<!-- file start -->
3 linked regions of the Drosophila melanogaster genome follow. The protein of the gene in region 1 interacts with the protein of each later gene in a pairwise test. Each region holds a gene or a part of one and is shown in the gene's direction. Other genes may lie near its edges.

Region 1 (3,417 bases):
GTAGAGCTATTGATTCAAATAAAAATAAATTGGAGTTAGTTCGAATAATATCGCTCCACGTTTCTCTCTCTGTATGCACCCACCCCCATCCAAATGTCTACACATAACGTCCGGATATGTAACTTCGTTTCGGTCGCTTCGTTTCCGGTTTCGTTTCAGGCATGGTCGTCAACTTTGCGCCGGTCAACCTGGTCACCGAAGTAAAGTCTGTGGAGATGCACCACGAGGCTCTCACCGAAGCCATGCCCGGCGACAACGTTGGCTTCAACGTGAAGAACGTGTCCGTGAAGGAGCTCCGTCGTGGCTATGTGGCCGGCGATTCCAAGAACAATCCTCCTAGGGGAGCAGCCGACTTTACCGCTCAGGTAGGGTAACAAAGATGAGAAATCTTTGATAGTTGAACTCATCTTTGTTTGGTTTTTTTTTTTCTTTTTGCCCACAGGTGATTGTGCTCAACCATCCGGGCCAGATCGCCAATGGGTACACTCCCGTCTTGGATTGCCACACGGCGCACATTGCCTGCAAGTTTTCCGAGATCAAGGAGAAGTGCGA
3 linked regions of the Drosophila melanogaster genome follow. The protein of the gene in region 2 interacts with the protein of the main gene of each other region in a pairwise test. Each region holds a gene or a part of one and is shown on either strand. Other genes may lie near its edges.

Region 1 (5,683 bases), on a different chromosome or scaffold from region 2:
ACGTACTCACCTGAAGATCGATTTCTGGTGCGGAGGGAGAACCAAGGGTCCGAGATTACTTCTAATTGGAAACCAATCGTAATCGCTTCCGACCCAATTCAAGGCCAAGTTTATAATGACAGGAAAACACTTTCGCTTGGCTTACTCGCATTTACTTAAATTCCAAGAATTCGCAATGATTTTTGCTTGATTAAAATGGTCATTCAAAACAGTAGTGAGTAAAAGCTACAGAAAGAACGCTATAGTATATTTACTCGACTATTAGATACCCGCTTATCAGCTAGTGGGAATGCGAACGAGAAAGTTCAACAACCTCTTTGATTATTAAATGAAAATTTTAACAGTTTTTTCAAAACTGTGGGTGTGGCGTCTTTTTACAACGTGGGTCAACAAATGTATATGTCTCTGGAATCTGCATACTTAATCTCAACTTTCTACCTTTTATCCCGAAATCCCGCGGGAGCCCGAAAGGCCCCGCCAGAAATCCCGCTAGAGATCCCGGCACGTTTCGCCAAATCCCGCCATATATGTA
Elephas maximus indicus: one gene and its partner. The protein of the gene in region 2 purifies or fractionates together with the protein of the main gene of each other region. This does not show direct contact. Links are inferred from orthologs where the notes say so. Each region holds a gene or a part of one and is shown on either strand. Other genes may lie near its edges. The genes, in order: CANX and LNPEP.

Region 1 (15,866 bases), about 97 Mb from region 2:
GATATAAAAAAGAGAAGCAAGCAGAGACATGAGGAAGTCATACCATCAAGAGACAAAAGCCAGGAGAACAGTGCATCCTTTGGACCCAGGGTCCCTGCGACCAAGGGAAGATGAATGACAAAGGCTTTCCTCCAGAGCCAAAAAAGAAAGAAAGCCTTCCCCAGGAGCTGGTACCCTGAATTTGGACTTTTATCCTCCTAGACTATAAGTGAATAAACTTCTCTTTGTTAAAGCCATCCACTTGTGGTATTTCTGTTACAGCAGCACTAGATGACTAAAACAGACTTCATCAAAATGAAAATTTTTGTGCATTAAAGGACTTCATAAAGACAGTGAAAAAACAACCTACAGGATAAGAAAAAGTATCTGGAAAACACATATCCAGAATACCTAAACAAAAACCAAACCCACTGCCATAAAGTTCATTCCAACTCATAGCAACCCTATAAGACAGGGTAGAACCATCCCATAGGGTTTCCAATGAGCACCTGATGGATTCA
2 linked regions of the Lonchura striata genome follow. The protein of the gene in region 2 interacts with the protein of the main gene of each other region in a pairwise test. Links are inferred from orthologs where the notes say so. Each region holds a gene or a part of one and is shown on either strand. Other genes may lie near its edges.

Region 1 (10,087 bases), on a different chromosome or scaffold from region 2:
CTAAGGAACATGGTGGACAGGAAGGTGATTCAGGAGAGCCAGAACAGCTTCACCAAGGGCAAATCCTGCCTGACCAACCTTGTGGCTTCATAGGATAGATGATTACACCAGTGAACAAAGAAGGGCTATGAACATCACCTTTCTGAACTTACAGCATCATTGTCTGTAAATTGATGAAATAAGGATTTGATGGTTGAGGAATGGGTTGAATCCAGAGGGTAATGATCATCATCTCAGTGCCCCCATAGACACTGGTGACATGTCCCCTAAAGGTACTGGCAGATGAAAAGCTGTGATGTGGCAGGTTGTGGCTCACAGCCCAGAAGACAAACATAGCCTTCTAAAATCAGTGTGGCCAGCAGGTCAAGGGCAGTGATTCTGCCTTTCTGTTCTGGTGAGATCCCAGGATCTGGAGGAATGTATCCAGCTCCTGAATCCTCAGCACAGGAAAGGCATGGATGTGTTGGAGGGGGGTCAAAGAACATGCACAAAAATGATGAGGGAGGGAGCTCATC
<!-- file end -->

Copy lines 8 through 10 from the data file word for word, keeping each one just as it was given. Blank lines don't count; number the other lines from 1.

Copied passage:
Region 1 (15,866 bases), about 97 Mb from region 2:
GATATAAAAAAGAGAAGCAAGCAGAGACATGAGGAAGTCATACCATCAAGAGACAAAAGCCAGGAGAACAGTGCATCCTTTGGACCCAGGGTCCCTGCGACCAAGGGAAGATGAATGACAAAGGCTTTCCTCCAGAGCCAAAAAAGAAAGAAAGCCTTCCCCAGGAGCTGGTACCCTGAATTTGGACTTTTATCCTCCTAGACTATAAGTGAATAAACTTCTCTTTGTTAAAGCCATCCACTTGTGGTATTTCTGTTACAGCAGCACTAGATGACTAAAACAGACTTCATCAAAATGAAAATTTTTGTGCATTAAAGGACTTCATAAAGACAGTGAAAAAACAACCTACAGGATAAGAAAAAGTATCTGGAAAACACATATCCAGAATACCTAAACAAAAACCAAACCCACTGCCATAAAGTTCATTCCAACTCATAGCAACCCTATAAGACAGGGTAGAACCATCCCATAGGGTTTCCAATGAGCACCTGATGGATTCA
2 linked regions of the Lonchura striata genome follow. The protein of the gene in region 2 interacts with the protein of the main gene of each other region in a pairwise test. Links are inferred from orthologs where the notes say so. Each region holds a gene or a part of one and is shown on either strand. Other genes may lie near its edges.